Learning to Improve Academic and Social-Emotional Outcomes
Rigorous education research in crisis-affected countries has not improved commensurately to demand and need. Children living in such contexts suffer from unspeakable adversities that can result in a “toxic stress” response, disrupting healthy brain development and affecting their behavior, health, relationships and abilities to learn. Research in stable contexts shows that quality education with social-emotional learning opportunities can mitigate the impact of toxic stress – but given the dearth of research to date in crisis-affected countries, it's not known whether, or how, this holds true for children affected by crisis.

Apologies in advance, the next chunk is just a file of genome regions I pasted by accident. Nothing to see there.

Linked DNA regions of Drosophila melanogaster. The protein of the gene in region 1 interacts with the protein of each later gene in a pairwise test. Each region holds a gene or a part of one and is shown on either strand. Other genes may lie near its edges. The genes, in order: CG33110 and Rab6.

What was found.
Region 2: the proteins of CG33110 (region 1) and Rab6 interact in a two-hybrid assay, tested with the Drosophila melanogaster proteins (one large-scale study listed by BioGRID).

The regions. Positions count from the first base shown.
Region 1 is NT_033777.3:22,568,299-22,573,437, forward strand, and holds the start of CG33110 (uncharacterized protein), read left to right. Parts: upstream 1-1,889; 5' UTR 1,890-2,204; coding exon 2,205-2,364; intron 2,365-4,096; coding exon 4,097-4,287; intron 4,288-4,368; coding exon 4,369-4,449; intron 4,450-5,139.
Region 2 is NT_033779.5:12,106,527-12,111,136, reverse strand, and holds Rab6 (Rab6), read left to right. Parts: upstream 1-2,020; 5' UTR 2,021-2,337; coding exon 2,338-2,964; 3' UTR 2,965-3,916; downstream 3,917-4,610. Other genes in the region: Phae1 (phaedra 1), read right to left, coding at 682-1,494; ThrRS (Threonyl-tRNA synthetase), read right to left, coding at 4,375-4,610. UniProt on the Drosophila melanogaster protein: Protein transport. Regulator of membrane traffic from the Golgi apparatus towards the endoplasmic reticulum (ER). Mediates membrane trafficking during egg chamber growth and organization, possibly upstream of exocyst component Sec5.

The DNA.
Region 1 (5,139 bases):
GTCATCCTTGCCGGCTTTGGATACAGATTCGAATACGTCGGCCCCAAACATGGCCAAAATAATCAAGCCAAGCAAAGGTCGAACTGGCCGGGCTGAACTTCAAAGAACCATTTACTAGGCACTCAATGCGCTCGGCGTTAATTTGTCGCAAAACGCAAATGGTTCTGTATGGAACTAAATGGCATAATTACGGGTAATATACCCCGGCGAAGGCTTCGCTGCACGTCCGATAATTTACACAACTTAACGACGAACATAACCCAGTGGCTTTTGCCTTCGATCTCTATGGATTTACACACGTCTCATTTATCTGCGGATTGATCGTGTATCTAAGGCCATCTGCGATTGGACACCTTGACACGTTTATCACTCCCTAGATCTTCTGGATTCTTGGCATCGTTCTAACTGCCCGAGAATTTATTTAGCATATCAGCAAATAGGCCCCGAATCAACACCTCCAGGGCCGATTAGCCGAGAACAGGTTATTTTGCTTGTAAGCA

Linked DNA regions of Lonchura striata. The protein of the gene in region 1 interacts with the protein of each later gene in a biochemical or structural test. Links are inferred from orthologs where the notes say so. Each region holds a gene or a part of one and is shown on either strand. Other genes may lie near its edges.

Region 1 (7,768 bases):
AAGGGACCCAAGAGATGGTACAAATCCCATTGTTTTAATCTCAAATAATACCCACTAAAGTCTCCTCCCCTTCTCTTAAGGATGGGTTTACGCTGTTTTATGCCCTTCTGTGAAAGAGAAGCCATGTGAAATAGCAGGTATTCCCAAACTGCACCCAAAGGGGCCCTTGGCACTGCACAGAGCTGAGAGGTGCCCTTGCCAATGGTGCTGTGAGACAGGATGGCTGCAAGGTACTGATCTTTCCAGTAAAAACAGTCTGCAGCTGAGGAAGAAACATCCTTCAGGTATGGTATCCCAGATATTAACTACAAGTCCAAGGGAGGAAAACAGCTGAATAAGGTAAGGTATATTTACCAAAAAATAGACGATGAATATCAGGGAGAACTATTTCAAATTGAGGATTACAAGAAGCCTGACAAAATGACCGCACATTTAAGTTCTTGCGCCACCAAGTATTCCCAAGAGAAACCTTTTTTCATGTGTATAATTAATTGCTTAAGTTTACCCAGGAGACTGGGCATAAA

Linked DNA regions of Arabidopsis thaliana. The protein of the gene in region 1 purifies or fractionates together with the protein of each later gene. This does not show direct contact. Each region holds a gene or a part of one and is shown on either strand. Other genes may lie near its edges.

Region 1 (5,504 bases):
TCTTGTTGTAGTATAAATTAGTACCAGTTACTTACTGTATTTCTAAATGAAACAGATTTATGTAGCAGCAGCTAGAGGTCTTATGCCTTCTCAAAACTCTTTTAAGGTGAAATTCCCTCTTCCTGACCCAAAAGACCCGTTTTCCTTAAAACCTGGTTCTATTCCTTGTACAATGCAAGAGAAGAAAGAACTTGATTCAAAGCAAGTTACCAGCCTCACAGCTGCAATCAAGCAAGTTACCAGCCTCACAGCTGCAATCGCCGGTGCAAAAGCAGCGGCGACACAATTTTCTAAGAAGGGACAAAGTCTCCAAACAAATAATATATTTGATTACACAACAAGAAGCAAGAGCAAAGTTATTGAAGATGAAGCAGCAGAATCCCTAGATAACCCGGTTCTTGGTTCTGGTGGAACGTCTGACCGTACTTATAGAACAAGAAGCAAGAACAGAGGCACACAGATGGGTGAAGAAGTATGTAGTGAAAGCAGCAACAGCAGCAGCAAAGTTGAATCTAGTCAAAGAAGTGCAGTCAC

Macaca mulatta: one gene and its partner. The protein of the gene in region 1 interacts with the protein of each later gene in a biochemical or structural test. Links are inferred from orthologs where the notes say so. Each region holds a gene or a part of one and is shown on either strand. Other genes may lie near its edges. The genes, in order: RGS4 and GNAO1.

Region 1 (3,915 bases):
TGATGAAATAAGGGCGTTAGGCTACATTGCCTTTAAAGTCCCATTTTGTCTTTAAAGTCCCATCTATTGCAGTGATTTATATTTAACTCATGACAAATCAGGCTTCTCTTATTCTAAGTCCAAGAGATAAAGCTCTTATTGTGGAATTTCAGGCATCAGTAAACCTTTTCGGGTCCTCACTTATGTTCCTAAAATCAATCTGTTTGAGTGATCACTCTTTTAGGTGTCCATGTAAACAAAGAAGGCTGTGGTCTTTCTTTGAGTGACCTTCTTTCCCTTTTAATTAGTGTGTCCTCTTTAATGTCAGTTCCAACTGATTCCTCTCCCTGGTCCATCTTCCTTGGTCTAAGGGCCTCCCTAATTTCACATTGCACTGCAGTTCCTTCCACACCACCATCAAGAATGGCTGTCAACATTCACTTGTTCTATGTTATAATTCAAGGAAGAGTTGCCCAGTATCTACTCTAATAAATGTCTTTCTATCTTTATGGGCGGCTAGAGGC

To address this lack of evidence, between 2011 and 2015, the first large-scale evaluation of a classroom social-emotional learning (SEL) intervention in a crisis-affected context was undertaken in the Democratic Republic of Congo. The results of the evaluation indicate that the Learning in Healing Classrooms (LIHC) approach does show promise: after one year of implementation in two different cohorts, LIHC increased the supportiveness of teachers and schools, while also improving literacy and numeracy skills.